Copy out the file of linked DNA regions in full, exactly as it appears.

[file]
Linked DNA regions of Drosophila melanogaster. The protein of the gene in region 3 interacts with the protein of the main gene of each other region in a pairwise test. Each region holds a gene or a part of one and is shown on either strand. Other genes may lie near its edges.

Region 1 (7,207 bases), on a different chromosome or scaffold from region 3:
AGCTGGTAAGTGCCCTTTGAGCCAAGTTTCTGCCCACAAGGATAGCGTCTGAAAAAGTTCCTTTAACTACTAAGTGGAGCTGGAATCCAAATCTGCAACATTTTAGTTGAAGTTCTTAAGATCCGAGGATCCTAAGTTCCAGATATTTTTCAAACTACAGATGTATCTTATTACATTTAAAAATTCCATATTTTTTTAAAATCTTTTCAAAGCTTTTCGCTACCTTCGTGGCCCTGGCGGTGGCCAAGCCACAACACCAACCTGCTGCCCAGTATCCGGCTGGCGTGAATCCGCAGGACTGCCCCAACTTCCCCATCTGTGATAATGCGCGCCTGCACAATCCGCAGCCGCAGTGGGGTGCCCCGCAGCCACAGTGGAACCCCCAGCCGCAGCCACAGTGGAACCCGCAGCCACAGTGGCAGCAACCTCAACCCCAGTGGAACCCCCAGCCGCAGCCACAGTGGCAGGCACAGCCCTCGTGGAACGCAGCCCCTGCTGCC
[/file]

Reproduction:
Linked DNA regions of Drosophila melanogaster. The protein of the gene in region 3 interacts with the protein of the main gene of each other region in a pairwise test. Each region holds a gene or a part of one and is shown on either strand. Other genes may lie near its edges.

Region 1 (7,207 bases), on a different chromosome or scaffold from region 3:
AGCTGGTAAGTGCCCTTTGAGCCAAGTTTCTGCCCACAAGGATAGCGTCTGAAAAAGTTCCTTTAACTACTAAGTGGAGCTGGAATCCAAATCTGCAACATTTTAGTTGAAGTTCTTAAGATCCGAGGATCCTAAGTTCCAGATATTTTTCAAACTACAGATGTATCTTATTACATTTAAAAATTCCATATTTTTTTAAAATCTTTTCAAAGCTTTTCGCTACCTTCGTGGCCCTGGCGGTGGCCAAGCCACAACACCAACCTGCTGCCCAGTATCCGGCTGGCGTGAATCCGCAGGACTGCCCCAACTTCCCCATCTGTGATAATGCGCGCCTGCACAATCCGCAGCCGCAGTGGGGTGCCCCGCAGCCACAGTGGAACCCCCAGCCGCAGCCACAGTGGAACCCGCAGCCACAGTGGCAGCAACCTCAACCCCAGTGGAACCCCCAGCCGCAGCCACAGTGGCAGGCACAGCCCTCGTGGAACGCAGCCCCTGCTGCC